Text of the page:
Richard Murnane observes that the American ideal of equality of educational opportunity has for years been more the rhetoric than the reality of the nation's political life. Children living in poverty, he notes, tend to be concentrated in low-performing schools staffed by ill-equipped teachers. They are likely to leave school without the skills needed to earn a decent living in a rapidly changing economy. Murnane describes three initiatives that the federal government could take to improve the education of these children and increase their chances of escaping poverty. All would strengthen the standards-based reforms at the heart of the No Child Left Behind Act of 2001 (NCLB) by bracing the three legs on which the reforms rest: accountability, incentives, and capacity.
Congress, says Murnane, should improve accountability by amending NCLB to make performance goals more attainable. The goals should emphasize growth in children's skills rather than whether children meet specific test score targets. Congress should also amend NCLB to develop meaningful goals for high school graduation rates.
Congress should strengthen states' incentives to improve the education of low-income students. It should also encourage states to develop effective voluntary school choice programs to enable students who attend failing public schools to move to more successful schools in other districts.
Finally, Congress should use competitive matching grants to build the capacity of schools to educate low-income children and the capacity of state departments of education to boost the performance of failing schools and districts. The grants would help develop effective programs to improve teaching and to serve students who do not fare well in conventional high school programs.
Murnane estimates the annual cost of these three initiatives to be approximately $2.5 billion.
Richard J. Murnane is the Thompson Professor of Education and Society at the Harvard Graduate School of Education.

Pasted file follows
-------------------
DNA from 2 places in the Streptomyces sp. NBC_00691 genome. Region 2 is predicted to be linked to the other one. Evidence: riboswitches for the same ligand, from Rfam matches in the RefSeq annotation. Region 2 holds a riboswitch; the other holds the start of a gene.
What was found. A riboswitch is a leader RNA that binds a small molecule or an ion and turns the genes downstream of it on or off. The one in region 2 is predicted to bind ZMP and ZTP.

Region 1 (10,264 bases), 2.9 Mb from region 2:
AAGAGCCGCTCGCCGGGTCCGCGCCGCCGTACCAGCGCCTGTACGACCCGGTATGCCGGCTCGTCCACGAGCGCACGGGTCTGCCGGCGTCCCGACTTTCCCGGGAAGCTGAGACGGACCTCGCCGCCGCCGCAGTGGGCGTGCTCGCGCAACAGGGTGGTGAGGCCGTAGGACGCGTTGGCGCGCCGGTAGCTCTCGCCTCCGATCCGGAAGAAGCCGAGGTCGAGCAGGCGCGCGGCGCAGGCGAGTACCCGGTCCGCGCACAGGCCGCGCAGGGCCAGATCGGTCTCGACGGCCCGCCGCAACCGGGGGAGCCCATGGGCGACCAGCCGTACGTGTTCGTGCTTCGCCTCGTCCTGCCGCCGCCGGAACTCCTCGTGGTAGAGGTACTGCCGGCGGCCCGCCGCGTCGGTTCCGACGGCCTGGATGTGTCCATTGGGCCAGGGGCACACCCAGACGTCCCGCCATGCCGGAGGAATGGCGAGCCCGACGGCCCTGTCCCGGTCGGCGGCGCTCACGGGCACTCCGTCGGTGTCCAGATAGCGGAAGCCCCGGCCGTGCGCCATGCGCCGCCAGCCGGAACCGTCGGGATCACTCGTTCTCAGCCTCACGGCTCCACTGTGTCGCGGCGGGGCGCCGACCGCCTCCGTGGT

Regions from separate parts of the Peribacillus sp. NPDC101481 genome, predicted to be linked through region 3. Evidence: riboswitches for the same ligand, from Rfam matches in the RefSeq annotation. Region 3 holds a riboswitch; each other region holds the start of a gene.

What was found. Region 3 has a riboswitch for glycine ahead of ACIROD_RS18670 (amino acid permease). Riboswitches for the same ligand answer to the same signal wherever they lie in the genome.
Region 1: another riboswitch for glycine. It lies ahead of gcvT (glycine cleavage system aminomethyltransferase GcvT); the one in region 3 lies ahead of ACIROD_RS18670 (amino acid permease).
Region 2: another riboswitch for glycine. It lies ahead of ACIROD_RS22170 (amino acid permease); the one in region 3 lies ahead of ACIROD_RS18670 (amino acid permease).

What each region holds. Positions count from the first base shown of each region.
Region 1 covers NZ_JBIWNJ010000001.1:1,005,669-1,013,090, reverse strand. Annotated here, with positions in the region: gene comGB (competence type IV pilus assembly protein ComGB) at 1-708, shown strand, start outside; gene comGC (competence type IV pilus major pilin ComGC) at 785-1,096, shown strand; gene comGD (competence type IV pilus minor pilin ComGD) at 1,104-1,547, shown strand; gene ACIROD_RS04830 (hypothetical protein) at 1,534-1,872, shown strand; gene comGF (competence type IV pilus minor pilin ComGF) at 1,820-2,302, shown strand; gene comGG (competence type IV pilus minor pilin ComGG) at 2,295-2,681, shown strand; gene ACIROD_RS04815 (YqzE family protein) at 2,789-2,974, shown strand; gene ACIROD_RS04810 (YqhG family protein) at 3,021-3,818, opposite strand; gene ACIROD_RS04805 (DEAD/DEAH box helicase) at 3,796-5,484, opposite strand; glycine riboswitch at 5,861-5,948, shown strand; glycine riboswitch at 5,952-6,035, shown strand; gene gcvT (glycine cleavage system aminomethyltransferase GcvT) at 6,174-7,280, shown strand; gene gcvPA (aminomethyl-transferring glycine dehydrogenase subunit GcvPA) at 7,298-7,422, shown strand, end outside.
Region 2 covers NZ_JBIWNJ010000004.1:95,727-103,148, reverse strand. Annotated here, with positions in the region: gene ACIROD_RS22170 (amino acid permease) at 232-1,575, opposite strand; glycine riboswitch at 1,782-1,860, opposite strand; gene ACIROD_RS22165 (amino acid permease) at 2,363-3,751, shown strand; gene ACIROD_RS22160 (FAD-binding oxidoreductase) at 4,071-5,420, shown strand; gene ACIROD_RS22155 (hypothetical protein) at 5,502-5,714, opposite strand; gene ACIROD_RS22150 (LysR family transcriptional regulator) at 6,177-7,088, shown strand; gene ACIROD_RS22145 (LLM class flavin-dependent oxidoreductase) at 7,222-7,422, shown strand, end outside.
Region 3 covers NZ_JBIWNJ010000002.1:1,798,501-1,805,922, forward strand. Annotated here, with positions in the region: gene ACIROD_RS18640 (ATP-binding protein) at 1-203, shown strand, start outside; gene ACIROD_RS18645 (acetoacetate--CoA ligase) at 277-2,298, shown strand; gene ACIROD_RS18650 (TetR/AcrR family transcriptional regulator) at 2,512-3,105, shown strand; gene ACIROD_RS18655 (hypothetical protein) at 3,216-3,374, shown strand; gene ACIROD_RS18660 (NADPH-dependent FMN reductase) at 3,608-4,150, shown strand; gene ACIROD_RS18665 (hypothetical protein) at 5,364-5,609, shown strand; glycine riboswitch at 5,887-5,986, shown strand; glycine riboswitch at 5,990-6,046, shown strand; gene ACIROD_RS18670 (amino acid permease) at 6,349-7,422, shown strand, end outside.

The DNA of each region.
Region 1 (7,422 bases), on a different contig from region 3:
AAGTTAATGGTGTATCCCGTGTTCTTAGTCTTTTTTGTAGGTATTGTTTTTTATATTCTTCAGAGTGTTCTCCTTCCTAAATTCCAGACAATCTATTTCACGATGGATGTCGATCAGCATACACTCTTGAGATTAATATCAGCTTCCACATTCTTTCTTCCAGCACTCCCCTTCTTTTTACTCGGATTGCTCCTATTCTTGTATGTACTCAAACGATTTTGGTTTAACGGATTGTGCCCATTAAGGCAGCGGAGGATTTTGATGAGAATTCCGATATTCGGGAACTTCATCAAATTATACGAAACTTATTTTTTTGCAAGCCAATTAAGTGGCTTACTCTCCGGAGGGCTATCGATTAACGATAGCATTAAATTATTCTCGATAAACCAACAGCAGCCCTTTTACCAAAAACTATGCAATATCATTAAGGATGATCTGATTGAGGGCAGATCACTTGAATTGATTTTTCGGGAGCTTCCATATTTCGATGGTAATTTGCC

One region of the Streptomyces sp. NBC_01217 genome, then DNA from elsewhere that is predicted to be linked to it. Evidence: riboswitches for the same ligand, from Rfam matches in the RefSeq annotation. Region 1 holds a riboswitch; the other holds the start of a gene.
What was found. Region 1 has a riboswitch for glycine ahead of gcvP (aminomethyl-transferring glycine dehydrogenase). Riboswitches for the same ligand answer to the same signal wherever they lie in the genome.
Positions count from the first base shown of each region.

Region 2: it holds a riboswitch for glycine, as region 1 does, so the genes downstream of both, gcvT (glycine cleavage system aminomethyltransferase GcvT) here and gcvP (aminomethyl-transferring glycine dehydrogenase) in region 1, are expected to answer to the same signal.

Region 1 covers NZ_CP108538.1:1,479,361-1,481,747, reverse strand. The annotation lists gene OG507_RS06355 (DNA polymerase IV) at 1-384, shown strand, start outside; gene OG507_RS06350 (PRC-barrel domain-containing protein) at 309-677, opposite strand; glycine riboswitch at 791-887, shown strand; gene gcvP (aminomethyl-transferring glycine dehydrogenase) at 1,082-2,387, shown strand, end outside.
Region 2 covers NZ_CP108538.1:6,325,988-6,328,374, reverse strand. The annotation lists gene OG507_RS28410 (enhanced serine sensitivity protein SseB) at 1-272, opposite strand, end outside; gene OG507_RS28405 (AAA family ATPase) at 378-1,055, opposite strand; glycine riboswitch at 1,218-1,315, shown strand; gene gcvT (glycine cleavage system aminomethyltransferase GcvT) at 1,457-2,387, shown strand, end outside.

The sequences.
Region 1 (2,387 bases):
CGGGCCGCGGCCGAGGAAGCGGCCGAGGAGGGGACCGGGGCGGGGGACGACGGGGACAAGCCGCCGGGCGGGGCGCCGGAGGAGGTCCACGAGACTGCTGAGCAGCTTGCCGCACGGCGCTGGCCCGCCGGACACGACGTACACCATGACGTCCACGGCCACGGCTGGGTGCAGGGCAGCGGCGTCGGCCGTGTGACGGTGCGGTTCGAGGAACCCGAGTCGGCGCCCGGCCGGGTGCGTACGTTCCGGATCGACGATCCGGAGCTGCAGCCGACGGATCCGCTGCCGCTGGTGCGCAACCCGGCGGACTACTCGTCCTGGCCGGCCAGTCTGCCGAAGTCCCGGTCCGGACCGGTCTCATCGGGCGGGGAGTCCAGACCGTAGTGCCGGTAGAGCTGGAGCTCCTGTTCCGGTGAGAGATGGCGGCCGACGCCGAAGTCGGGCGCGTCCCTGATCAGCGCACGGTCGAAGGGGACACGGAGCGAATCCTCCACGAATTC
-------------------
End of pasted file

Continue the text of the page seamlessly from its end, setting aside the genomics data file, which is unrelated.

2. Richard J. Murnane and others, "How Important Are the Cognitive Skills of Teenagers in Predicting Subsequent Earnings?" Journal of Policy Analysis and Management 19, no. 4 (Fall 2000): 547-68.
3. Richard J. Murnane, John B. Willett, and Frank Levy, "The Growing Importance of Cognitive Skills," Review of Economics and Statistics 77, no. 2 (May 1995): 251-66.
4. National Center for Education Statistics, National Assessment of Educational Progress (NAEP) 2005 Mathematics Assessment (U.S. Department of Education, Institute of Education Sciences).
5. Robert Balfanz and Nettie Legters, "Locating the Dropout Crisis—Which High Schools Produce the Nation’s Dropouts? Where Are They Located? Who Attends Them?" (Johns Hopkins University, September 2004), http://www.csos.jhu.edu/tdhs/rsch/Locating_Dropouts.pdf.
6. For example, 16 percent of public school students in Boston have limited English proficiency, compared with 5 percent of students statewide (http://profiles.doe.mass.edu/home.asp?mode=o&so=-&ot=5&o=164&view=enr)
7. This description of standards-based educational reforms is taken from Frank Levy and Richard J. Murnane, The New Division of Labor: How Computers Are Creating the Next Job Market (Princeton University Press, 2004), pp. 134-35.
8. See Center on Education Policy, Title I Funds: Who’s Gaining, Who’s Losing and Why (Washington, 2004), http://www.cep-dc.org/pubs/TitleIfunds15June2004/TitleIfunds15June2004.pdf
9. Robert L. Linn, "Accountability: Responsibility and Reasonable Expectations," Educational Researcher 32, no. 7 (October 2003): 7.
10. For a discussion of the difficulties in getting the incentives right in accountability systems and the consequences of not doing so, see Helen F. Ladd and Randall P. Walsh, "Implementing Value-Added Measures of School Effectiveness: Getting the Incentives Right," Economics of Education Review 21, no. 1 (February 2002): 1-17.
11. Robert L. Linn, "Fixing the NCLB Accountability System," Policy Brief 8 (Los Angeles, Calif.: Center for Research on Evaluation, Standards, and Student Testing, Summer 2005).
13. Robert Linn is...